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NY Times: "Now, Kreuzberg can add another notch in its hard-scrabble belt with the October unveiling of the community-oriented Markthalle Neun. Originally opened in 1891, the market hall has returned, just as storied as the neighborhood it inhabits.
During World War II, the market hall’s windows were darkened with black paint and commerce closed. More recently, Berlin’s municipal government put it up for sale to the highest bidder and Kaiser’s — a German big box chain grocer — became slated to set up shop. True to form, Kreuzberg’s residents responded. In 2009, 500 of them gathered at the market to drink coffee in a publicity move that resulted in the municipality’s agreeing to sell the space instead to the “highest concept.”
For 1.15-million euros (about $1.5 million, and half the original asking price) three local entrepreneurs — Florian Niedermeier, Bernd Maier and Nikolaus Driessen — pooled their resources to buy the hall and set about clearing the building of decades’ worth of accumulated junk.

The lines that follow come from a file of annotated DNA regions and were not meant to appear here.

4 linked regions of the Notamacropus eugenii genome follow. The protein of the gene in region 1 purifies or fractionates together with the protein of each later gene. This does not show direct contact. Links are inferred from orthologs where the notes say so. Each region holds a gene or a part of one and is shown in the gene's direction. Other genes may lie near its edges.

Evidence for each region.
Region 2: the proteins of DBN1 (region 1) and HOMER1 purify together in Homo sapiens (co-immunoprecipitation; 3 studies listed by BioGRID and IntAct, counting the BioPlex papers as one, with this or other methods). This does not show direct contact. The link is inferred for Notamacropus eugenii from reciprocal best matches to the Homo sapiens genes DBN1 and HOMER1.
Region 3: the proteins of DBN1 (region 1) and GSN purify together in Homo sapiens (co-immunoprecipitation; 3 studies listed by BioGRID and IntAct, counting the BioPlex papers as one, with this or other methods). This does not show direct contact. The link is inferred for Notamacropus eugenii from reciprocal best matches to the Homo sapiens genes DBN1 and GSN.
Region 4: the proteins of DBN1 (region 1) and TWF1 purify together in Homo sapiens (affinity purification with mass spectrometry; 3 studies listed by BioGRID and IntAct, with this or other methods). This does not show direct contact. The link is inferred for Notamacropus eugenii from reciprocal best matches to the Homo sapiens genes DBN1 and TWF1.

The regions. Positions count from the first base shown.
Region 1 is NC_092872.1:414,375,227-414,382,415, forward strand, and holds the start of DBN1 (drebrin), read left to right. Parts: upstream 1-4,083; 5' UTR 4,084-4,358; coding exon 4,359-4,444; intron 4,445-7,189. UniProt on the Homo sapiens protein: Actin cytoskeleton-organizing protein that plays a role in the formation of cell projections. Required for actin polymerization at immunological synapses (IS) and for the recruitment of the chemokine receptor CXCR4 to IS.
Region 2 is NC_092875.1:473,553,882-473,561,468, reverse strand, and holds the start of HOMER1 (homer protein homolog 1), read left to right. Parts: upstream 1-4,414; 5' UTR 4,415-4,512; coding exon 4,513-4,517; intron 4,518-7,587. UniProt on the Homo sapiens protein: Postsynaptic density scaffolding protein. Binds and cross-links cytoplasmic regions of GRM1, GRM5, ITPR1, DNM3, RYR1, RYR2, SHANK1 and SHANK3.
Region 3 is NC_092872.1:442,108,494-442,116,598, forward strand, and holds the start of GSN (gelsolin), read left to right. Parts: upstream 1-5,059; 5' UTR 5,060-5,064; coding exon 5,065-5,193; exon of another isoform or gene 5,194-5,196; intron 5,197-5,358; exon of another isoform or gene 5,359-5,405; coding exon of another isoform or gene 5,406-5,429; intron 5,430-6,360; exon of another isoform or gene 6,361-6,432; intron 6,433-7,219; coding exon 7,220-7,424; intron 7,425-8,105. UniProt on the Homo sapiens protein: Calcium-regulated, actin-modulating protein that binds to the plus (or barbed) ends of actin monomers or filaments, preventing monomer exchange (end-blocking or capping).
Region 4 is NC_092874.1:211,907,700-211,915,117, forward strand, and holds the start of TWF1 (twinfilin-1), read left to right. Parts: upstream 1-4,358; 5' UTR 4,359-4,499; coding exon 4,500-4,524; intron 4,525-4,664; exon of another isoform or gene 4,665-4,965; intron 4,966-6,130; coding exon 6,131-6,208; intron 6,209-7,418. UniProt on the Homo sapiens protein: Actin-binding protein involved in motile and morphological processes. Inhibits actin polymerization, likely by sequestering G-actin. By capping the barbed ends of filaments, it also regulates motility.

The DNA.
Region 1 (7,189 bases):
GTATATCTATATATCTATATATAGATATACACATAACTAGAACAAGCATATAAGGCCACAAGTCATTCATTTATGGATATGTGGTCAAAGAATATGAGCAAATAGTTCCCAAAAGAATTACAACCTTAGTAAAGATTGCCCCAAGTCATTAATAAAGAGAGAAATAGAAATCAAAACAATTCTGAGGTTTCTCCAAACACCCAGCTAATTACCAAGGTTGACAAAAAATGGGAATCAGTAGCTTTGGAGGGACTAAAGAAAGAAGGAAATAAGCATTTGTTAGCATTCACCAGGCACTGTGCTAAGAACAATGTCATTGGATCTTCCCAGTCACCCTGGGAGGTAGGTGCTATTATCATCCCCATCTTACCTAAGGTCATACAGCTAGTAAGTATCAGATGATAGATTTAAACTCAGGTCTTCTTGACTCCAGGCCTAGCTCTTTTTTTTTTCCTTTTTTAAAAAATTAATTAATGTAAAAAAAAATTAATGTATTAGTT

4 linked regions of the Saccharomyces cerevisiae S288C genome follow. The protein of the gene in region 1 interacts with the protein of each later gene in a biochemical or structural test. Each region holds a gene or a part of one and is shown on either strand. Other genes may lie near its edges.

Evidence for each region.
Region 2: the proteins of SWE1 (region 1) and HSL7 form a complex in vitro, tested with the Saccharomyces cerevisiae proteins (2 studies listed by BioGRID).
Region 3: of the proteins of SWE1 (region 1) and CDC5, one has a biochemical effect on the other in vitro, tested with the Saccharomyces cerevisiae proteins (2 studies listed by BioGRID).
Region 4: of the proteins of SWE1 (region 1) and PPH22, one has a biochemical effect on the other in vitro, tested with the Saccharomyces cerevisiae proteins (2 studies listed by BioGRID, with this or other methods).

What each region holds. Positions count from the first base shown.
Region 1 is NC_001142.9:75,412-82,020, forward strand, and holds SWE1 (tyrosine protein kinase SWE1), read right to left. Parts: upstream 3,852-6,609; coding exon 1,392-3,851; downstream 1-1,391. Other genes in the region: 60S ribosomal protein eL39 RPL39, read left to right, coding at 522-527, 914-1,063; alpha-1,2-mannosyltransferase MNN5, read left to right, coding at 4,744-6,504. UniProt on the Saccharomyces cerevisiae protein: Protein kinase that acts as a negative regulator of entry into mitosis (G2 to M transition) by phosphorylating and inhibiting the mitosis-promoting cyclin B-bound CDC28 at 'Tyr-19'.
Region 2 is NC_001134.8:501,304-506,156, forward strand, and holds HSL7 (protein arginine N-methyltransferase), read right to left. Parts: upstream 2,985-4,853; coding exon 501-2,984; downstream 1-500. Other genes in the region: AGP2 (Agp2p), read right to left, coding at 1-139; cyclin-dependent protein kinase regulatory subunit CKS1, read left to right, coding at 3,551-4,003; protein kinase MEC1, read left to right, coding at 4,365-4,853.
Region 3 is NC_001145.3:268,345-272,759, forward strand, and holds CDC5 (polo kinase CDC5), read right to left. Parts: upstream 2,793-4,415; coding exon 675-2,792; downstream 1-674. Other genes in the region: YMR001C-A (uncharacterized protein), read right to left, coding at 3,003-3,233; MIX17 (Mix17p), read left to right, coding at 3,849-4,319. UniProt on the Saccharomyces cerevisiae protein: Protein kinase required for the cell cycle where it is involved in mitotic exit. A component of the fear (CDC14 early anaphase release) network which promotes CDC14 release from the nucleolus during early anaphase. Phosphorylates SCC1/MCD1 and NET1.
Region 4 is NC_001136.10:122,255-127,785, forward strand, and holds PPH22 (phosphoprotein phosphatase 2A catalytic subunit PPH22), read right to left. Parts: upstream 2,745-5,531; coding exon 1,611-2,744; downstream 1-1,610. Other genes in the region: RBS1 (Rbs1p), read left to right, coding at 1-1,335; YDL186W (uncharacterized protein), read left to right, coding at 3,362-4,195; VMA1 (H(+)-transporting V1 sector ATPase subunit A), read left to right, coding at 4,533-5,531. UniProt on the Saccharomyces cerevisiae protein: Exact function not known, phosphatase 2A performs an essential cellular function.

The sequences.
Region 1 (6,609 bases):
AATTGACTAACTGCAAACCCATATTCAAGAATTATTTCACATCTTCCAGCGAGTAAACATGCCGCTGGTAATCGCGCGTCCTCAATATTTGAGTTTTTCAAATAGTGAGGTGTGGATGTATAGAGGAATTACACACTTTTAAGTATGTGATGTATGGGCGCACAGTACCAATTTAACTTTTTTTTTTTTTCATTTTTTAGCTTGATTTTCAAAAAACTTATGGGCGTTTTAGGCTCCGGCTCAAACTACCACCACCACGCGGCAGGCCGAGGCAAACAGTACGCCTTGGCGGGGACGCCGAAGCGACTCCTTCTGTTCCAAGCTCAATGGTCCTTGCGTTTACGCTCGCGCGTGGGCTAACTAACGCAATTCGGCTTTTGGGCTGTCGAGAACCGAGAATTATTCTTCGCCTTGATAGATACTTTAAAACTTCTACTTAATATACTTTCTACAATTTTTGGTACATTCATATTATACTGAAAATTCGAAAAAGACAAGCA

Only a few weeks since its debut, the new indoor market is abuzz with 30 small-scale, regional vendors hawking comestibles under red-and-white striped tarp awnings. Echoing the demographic composition of Kreuzberg, women wearing headscarves haggle over the price of fresh fish and thick loaves of dark-brown bread alongside women with shaved heads and nose rings.
Mr. Niedermeier explained that Neun — much like Germany’s capital — remains in a state of evolution, and only over intervening years will it find its fullest expression. Currently, the market is only open two days a week (Friday, noon to 7 p.m. and Saturday, 9 a.m. to 4 p.m.) and will continue to grow in a piecemeal fashion, with select vendors being invited to participate over time.
Northern Germans “don’t pay so much attention to the externalized costs of industrialized food production,” Mr. Niedermeier said. The founders of Markthalle Neun hope to change that. They conceive of the hall as a community meeting place to foster dialogue and education about human-scale agriculture; rather than a luxury market, they hope it will be a convergence point where real people can buy real food that they take home and prepare themselves."
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